Decrease in Chi-Cheemaun ferry traffic seems to reflect lower tourism numbers

The Chi-Cheemaun ferry.

OWEN SOUND – It seems to be the case for tourism on Manitoulin Island, and the entire region this year, that tourism traffic numbers have been lower than they were at the same time period in 2018.

That is certainly the case for the Chi-Cheemaun ferry service between South Baymouth and Tobermory, according to Susan Schrempf, president and CEO of Owen Sound Transportation Company in an interview with the Recorder late last week. 

“I can tell you that traffic is down around  five percent in numbers (compared to 2018 numbers at the same time) until August 2 and then things started to turn in the right direction.”

“We are still not doing gangbusters,” admitted Ms. Schrempf, who pointed out the traffic and passenger numbers on the Chi-Cheemaun are still “three-and-a-half percent lower than last year (at the same time).”

Ms. Schrempf feels one of the reasons for the decrease in traffic is due “to the cold, wet spring we had that continued into the summer. We were down seven percent in traffic numbers on June 13 and as of June 16 we were down 7.8 percent in traffic numbers. Since then it has been a long haul trying to dig  out.”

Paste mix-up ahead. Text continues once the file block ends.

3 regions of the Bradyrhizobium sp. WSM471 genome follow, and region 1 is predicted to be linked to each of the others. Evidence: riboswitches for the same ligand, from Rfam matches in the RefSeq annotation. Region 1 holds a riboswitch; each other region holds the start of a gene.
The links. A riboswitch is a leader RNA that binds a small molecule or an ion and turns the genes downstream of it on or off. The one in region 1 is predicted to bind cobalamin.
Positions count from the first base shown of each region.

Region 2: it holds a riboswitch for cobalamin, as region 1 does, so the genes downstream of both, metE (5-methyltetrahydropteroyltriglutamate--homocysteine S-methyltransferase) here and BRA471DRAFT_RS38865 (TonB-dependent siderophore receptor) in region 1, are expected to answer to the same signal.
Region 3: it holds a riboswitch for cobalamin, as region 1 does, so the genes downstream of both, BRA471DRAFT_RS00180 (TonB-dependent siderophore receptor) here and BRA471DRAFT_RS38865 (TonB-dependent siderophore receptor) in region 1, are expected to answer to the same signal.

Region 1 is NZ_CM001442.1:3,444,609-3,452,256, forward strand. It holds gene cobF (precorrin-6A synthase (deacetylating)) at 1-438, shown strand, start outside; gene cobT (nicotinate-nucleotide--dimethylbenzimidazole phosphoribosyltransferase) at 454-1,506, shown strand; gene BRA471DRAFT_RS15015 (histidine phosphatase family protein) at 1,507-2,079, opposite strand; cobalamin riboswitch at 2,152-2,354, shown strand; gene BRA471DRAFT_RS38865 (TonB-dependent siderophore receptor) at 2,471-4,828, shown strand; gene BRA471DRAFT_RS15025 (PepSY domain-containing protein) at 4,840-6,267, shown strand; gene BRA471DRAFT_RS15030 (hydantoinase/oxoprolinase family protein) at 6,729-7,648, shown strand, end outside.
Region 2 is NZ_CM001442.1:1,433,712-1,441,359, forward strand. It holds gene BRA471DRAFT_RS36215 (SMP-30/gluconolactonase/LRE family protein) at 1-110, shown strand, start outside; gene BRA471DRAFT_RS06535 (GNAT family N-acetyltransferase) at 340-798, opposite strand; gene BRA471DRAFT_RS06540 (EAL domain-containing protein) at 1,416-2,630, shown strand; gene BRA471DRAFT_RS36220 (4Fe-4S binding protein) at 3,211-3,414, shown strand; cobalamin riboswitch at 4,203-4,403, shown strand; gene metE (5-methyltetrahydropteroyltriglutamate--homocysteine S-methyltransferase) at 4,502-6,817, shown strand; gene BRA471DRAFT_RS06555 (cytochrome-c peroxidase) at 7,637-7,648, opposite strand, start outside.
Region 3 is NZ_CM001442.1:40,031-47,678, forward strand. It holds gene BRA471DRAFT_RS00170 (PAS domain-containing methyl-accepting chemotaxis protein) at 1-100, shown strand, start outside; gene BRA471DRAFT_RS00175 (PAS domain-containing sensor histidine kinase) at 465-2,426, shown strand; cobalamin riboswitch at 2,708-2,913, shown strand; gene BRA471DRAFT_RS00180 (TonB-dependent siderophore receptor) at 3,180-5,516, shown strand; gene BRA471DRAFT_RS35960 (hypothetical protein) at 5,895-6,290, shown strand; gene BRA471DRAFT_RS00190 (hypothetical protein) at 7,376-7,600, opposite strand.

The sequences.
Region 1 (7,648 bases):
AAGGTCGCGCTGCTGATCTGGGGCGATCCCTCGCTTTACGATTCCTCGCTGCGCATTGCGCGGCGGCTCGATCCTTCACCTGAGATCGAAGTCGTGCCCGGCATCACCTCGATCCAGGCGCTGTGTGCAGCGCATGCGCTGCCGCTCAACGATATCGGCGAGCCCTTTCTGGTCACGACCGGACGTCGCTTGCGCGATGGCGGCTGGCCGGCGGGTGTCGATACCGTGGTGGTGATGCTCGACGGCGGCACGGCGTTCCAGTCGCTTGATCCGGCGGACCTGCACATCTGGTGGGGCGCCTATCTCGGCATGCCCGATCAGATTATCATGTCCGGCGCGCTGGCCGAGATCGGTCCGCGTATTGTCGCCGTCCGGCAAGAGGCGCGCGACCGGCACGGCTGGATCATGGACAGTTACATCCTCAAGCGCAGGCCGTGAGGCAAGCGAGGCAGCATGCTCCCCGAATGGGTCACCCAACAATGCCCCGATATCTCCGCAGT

She explained it is nearly impossible to make up the traffic numbers later in the summer because there is not a lot of room for improvement in numbers over the previous year’s totals.

Weather conditions seem to also play a factor, said Ms. Schrempf. “If we don’t have sustained very warm temperatures for a couple of days people seem to be staying at home,” she said. “In general, the political climate is not helping tourism,” she said noting that with all the cutbacks being made people are not as eager to spend money to visit other areas. 

Despite the lower traffic numbers Ms. Schrempf is hopeful that “after the Labour Day holiday we are hoping to make up a huge gain in last year’s (traffic numbers),” noting that last year the Chi-Cheemaun lost about four days of sailing trips due to inclement weather.